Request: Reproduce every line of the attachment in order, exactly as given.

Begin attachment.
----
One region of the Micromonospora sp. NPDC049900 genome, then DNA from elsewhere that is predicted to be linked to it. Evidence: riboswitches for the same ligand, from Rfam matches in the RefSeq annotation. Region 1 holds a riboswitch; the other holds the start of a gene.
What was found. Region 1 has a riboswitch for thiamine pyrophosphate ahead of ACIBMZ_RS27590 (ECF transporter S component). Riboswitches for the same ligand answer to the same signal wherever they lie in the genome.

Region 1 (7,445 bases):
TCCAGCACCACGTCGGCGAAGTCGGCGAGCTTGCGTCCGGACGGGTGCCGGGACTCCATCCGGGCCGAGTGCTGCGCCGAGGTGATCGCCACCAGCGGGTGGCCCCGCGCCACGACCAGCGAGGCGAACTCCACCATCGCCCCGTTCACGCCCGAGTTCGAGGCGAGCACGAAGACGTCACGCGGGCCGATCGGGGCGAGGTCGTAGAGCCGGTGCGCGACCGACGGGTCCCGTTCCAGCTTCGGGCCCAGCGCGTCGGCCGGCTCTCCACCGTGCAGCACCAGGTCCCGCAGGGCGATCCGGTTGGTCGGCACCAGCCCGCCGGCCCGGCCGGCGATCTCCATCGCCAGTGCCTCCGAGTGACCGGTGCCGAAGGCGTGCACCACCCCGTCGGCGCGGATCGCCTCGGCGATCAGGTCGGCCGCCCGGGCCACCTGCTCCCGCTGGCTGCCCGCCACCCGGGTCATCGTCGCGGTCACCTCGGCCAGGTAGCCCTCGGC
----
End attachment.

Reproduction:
One region of the Micromonospora sp. NPDC049900 genome, then DNA from elsewhere that is predicted to be linked to it. Evidence: riboswitches for the same ligand, from Rfam matches in the RefSeq annotation. Region 1 holds a riboswitch; the other holds the start of a gene.
What was found. Region 1 has a riboswitch for thiamine pyrophosphate ahead of ACIBMZ_RS27590 (ECF transporter S component). Riboswitches for the same ligand answer to the same signal wherever they lie in the genome.

Region 1 (7,445 bases):
TCCAGCACCACGTCGGCGAAGTCGGCGAGCTTGCGTCCGGACGGGTGCCGGGACTCCATCCGGGCCGAGTGCTGCGCCGAGGTGATCGCCACCAGCGGGTGGCCCCGCGCCACGACCAGCGAGGCGAACTCCACCATCGCCCCGTTCACGCCCGAGTTCGAGGCGAGCACGAAGACGTCACGCGGGCCGATCGGGGCGAGGTCGTAGAGCCGGTGCGCGACCGACGGGTCCCGTTCCAGCTTCGGGCCCAGCGCGTCGGCCGGCTCTCCACCGTGCAGCACCAGGTCCCGCAGGGCGATCCGGTTGGTCGGCACCAGCCCGCCGGCCCGGCCGGCGATCTCCATCGCCAGTGCCTCCGAGTGACCGGTGCCGAAGGCGTGCACCACCCCGTCGGCGCGGATCGCCTCGGCGATCAGGTCGGCCGCCCGGGCCACCTGCTCCCGCTGGCTGCCCGCCACCCGGGTCATCGTCGCGGTCACCTCGGCCAGGTAGCCCTCGGC